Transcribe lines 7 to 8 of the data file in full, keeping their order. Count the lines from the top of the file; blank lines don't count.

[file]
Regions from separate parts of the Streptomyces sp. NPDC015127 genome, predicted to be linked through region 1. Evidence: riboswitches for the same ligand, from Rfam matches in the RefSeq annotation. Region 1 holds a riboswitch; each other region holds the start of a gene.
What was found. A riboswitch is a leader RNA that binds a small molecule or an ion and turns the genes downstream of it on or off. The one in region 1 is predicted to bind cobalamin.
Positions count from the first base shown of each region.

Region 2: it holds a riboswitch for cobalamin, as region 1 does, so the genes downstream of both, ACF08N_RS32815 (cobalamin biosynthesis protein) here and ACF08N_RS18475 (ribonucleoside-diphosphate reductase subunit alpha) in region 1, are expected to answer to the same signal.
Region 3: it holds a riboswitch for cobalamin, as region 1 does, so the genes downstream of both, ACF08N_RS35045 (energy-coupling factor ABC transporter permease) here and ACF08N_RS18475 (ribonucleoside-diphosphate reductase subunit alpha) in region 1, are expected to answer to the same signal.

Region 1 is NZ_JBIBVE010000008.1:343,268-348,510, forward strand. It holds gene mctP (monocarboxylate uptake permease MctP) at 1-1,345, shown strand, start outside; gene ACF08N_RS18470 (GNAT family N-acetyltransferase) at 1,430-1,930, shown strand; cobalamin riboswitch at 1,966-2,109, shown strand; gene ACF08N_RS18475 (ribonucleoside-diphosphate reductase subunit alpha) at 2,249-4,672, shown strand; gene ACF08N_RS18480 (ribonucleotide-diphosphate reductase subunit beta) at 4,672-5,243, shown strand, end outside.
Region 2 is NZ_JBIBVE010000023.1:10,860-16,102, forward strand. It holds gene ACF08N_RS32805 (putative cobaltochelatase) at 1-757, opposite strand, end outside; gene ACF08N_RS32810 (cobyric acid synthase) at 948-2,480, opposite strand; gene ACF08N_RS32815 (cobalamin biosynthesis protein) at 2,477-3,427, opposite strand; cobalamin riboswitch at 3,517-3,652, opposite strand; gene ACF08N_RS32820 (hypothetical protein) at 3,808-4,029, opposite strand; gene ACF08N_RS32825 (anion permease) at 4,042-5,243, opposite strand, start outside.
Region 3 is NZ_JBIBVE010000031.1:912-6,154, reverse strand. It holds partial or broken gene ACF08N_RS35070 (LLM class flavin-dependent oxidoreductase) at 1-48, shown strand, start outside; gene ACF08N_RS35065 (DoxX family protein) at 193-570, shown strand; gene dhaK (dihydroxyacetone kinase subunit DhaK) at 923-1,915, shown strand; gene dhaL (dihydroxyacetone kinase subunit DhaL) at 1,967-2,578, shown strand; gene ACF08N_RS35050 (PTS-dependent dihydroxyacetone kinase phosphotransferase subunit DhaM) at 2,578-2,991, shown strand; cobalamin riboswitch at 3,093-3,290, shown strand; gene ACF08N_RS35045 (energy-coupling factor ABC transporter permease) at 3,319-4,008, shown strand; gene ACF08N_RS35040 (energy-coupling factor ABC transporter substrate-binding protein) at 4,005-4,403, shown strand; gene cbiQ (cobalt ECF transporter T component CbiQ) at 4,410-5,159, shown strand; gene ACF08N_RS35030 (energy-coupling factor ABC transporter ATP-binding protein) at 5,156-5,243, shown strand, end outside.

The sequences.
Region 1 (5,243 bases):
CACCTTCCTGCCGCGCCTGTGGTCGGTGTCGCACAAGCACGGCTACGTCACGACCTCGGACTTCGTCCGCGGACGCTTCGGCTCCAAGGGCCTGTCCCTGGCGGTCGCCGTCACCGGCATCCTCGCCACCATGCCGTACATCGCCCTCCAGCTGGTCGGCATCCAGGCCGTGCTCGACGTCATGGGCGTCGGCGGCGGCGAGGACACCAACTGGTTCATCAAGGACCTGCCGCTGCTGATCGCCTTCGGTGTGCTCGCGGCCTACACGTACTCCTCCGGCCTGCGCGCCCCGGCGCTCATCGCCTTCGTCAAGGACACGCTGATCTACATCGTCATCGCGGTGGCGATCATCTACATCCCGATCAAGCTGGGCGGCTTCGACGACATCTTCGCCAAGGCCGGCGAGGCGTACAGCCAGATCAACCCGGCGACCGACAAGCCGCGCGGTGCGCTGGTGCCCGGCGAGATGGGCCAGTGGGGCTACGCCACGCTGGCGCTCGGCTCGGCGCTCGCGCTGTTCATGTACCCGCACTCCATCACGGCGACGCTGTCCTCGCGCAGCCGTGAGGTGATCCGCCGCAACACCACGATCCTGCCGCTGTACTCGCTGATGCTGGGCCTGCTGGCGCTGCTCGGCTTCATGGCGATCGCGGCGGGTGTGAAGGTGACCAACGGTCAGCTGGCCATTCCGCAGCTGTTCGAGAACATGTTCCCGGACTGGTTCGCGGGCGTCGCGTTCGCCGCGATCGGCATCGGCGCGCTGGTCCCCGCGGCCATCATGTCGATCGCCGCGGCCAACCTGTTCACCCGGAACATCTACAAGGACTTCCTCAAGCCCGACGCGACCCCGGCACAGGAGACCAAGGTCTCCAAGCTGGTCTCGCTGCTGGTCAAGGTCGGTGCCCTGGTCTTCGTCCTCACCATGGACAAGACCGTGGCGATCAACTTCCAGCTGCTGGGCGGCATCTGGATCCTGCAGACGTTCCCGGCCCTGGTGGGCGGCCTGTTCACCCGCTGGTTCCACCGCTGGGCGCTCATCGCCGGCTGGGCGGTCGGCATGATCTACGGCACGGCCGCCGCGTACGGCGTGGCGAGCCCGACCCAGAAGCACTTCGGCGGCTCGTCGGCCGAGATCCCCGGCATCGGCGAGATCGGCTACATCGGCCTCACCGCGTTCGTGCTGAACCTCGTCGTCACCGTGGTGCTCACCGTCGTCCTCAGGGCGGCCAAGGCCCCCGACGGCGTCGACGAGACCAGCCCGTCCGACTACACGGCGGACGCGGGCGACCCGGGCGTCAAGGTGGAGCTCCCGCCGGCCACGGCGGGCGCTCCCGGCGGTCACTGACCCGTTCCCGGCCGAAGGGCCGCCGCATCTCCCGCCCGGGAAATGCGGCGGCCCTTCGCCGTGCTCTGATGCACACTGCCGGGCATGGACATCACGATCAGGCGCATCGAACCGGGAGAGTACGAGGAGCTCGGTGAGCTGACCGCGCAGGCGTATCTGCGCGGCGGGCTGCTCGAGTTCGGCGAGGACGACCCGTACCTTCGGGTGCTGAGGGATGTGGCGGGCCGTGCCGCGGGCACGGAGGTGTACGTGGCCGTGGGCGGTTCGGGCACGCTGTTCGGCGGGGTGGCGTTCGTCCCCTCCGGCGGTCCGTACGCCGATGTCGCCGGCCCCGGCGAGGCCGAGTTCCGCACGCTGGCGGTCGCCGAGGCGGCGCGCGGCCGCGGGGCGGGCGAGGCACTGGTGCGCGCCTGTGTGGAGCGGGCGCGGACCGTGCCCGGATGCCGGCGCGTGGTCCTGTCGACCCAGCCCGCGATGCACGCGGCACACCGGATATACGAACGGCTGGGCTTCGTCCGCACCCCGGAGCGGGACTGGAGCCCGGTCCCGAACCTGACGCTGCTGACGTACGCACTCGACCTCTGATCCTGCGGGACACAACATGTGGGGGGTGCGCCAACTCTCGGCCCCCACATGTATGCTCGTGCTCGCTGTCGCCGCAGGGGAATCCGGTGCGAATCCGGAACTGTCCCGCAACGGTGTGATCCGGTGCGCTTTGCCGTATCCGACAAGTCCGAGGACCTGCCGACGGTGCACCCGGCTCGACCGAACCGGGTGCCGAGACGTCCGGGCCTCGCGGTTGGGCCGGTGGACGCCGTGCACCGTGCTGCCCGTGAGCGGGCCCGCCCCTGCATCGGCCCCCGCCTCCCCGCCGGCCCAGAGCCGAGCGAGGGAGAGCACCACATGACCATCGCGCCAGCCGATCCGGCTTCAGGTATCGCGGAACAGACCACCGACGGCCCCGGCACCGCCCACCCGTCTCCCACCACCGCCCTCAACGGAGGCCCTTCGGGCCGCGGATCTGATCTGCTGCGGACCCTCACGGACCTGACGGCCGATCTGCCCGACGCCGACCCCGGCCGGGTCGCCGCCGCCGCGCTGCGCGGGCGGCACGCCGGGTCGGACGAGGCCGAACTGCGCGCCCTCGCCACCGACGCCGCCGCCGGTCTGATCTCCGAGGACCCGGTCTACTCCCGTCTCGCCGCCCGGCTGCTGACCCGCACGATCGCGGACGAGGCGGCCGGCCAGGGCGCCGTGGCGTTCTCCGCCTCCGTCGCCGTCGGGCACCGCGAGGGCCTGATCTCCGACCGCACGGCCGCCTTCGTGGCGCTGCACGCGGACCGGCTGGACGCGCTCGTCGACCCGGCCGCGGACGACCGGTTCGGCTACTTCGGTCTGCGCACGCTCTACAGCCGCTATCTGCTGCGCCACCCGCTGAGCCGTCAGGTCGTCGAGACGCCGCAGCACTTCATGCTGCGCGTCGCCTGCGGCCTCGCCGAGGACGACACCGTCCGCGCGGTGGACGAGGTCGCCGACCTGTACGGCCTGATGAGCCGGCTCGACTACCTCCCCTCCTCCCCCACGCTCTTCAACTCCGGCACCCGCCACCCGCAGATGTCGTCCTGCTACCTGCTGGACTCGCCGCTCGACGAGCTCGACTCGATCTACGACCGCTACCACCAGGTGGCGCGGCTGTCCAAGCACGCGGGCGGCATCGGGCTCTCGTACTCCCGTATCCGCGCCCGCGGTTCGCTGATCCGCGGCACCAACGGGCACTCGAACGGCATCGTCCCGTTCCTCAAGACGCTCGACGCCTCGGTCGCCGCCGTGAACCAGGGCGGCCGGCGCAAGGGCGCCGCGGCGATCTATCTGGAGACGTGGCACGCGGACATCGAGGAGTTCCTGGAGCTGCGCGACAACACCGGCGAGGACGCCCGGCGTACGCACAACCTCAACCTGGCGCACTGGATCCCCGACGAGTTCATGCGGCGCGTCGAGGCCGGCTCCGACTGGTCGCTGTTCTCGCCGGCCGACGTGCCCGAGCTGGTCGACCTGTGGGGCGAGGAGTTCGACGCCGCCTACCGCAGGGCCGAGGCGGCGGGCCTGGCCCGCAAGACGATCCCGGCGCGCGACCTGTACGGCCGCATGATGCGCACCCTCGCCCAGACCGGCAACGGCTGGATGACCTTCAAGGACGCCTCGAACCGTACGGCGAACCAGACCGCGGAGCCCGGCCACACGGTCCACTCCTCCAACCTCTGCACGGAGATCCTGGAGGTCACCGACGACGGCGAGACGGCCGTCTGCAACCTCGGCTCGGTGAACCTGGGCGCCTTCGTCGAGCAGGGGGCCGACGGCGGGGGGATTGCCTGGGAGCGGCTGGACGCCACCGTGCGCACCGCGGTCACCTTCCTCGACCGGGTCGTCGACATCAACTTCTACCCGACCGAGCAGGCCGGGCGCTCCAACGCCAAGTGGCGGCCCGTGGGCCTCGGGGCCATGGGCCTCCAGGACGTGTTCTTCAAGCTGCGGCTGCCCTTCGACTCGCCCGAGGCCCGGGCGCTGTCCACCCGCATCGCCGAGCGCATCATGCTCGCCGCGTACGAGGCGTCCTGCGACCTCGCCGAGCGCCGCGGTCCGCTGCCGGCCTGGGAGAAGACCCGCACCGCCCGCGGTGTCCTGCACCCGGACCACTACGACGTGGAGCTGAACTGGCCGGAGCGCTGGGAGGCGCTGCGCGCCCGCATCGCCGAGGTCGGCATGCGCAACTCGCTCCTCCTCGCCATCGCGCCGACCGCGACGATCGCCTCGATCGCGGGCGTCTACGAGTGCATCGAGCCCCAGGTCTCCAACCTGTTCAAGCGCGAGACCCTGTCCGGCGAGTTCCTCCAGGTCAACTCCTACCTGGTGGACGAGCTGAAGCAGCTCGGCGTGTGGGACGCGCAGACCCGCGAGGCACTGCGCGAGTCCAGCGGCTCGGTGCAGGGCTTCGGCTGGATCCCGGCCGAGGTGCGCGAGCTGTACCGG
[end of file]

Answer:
Region 2 is NZ_JBIBVE010000023.1:10,860-16,102, forward strand. It holds gene ACF08N_RS32805 (putative cobaltochelatase) at 1-757, opposite strand, end outside; gene ACF08N_RS32810 (cobyric acid synthase) at 948-2,480, opposite strand; gene ACF08N_RS32815 (cobalamin biosynthesis protein) at 2,477-3,427, opposite strand; cobalamin riboswitch at 3,517-3,652, opposite strand; gene ACF08N_RS32820 (hypothetical protein) at 3,808-4,029, opposite strand; gene ACF08N_RS32825 (anion permease) at 4,042-5,243, opposite strand, start outside.
Region 3 is NZ_JBIBVE010000031.1:912-6,154, reverse strand. It holds partial or broken gene ACF08N_RS35070 (LLM class flavin-dependent oxidoreductase) at 1-48, shown strand, start outside; gene ACF08N_RS35065 (DoxX family protein) at 193-570, shown strand; gene dhaK (dihydroxyacetone kinase subunit DhaK) at 923-1,915, shown strand; gene dhaL (dihydroxyacetone kinase subunit DhaL) at 1,967-2,578, shown strand; gene ACF08N_RS35050 (PTS-dependent dihydroxyacetone kinase phosphotransferase subunit DhaM) at 2,578-2,991, shown strand; cobalamin riboswitch at 3,093-3,290, shown strand; gene ACF08N_RS35045 (energy-coupling factor ABC transporter permease) at 3,319-4,008, shown strand; gene ACF08N_RS35040 (energy-coupling factor ABC transporter substrate-binding protein) at 4,005-4,403, shown strand; gene cbiQ (cobalt ECF transporter T component CbiQ) at 4,410-5,159, shown strand; gene ACF08N_RS35030 (energy-coupling factor ABC transporter ATP-binding protein) at 5,156-5,243, shown strand, end outside.